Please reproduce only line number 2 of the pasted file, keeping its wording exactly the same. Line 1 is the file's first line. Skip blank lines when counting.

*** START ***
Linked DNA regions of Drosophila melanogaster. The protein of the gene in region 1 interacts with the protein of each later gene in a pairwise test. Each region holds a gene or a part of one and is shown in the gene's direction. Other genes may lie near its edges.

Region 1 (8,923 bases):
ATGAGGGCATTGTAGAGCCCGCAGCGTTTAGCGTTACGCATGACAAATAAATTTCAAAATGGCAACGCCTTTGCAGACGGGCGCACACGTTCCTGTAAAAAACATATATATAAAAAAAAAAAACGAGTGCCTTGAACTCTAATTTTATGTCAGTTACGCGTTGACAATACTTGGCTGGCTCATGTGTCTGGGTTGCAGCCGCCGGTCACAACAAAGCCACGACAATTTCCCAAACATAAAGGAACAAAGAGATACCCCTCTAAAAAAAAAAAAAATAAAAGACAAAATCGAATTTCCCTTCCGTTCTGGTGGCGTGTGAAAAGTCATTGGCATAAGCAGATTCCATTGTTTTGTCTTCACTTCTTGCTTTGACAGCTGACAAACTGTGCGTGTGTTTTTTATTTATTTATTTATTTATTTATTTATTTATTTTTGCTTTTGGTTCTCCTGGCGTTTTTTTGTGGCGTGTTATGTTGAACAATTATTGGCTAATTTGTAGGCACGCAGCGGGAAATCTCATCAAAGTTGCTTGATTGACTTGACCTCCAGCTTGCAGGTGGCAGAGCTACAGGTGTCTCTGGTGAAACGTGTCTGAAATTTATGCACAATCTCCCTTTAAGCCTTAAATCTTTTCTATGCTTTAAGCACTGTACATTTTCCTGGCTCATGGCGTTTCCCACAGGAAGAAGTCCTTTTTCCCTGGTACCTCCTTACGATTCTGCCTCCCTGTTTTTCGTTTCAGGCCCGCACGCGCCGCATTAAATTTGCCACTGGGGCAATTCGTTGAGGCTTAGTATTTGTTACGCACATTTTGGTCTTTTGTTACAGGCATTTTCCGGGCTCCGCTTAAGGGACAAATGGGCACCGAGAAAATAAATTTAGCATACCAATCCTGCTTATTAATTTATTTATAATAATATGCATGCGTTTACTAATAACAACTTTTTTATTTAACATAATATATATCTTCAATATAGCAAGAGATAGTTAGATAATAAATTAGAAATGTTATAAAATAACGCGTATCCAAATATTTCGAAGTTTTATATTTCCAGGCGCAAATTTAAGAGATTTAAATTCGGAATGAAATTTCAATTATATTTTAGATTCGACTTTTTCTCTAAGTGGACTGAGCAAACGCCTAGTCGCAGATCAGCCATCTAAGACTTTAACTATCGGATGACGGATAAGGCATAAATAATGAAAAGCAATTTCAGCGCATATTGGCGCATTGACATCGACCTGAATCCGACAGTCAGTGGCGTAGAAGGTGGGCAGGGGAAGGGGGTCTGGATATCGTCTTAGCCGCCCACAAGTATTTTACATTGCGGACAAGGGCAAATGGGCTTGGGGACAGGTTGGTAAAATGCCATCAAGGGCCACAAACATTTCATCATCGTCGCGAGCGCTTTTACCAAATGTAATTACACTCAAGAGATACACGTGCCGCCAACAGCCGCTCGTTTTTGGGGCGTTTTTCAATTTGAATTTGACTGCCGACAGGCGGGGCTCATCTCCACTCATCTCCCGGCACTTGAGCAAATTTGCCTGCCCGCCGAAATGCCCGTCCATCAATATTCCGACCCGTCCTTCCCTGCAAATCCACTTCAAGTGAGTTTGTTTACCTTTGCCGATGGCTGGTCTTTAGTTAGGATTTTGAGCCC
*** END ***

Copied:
Region 1 (8,923 bases):